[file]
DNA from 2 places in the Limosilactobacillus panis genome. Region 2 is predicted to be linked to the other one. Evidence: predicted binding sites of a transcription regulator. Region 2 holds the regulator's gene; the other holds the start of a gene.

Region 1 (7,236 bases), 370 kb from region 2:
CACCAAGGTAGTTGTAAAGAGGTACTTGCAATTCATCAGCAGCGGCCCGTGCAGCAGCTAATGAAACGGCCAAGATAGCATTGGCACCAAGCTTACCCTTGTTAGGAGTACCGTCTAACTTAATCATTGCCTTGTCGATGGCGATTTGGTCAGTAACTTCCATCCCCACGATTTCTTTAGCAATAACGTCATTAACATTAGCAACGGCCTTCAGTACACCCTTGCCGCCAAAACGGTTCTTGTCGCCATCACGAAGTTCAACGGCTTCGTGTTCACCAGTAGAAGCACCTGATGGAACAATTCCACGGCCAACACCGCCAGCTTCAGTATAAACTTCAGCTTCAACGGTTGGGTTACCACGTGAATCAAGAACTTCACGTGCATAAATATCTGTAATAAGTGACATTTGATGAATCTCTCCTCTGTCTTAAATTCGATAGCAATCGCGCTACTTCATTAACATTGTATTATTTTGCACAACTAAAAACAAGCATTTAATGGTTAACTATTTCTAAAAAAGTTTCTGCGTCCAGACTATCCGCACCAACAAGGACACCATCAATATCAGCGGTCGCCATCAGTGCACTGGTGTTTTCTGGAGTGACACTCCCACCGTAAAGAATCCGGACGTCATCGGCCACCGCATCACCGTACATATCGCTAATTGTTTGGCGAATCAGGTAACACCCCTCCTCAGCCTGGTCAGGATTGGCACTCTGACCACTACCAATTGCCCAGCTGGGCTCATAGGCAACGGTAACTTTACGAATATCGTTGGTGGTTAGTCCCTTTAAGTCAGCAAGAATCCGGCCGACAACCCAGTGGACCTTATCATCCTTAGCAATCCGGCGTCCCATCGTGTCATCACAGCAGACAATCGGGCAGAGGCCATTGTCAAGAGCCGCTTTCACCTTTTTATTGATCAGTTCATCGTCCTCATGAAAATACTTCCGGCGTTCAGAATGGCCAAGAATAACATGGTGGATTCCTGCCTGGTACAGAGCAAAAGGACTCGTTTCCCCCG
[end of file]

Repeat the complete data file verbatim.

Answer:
DNA from 2 places in the Limosilactobacillus panis genome. Region 2 is predicted to be linked to the other one. Evidence: predicted binding sites of a transcription regulator. Region 2 holds the regulator's gene; the other holds the start of a gene.

Region 1 (7,236 bases), 370 kb from region 2:
CACCAAGGTAGTTGTAAAGAGGTACTTGCAATTCATCAGCAGCGGCCCGTGCAGCAGCTAATGAAACGGCCAAGATAGCATTGGCACCAAGCTTACCCTTGTTAGGAGTACCGTCTAACTTAATCATTGCCTTGTCGATGGCGATTTGGTCAGTAACTTCCATCCCCACGATTTCTTTAGCAATAACGTCATTAACATTAGCAACGGCCTTCAGTACACCCTTGCCGCCAAAACGGTTCTTGTCGCCATCACGAAGTTCAACGGCTTCGTGTTCACCAGTAGAAGCACCTGATGGAACAATTCCACGGCCAACACCGCCAGCTTCAGTATAAACTTCAGCTTCAACGGTTGGGTTACCACGTGAATCAAGAACTTCACGTGCATAAATATCTGTAATAAGTGACATTTGATGAATCTCTCCTCTGTCTTAAATTCGATAGCAATCGCGCTACTTCATTAACATTGTATTATTTTGCACAACTAAAAACAAGCATTTAATGGTTAACTATTTCTAAAAAAGTTTCTGCGTCCAGACTATCCGCACCAACAAGGACACCATCAATATCAGCGGTCGCCATCAGTGCACTGGTGTTTTCTGGAGTGACACTCCCACCGTAAAGAATCCGGACGTCATCGGCCACCGCATCACCGTACATATCGCTAATTGTTTGGCGAATCAGGTAACACCCCTCCTCAGCCTGGTCAGGATTGGCACTCTGACCACTACCAATTGCCCAGCTGGGCTCATAGGCAACGGTAACTTTACGAATATCGTTGGTGGTTAGTCCCTTTAAGTCAGCAAGAATCCGGCCGACAACCCAGTGGACCTTATCATCCTTAGCAATCCGGCGTCCCATCGTGTCATCACAGCAGACAATCGGGCAGAGGCCATTGTCAAGAGCCGCTTTCACCTTTTTATTGATCAGTTCATCGTCCTCATGAAAATACTTCCGGCGTTCAGAATGGCCAAGAATAACATGGTGGATTCCTGCCTGGTACAGAGCAAAAGGACTCGTTTCCCCCG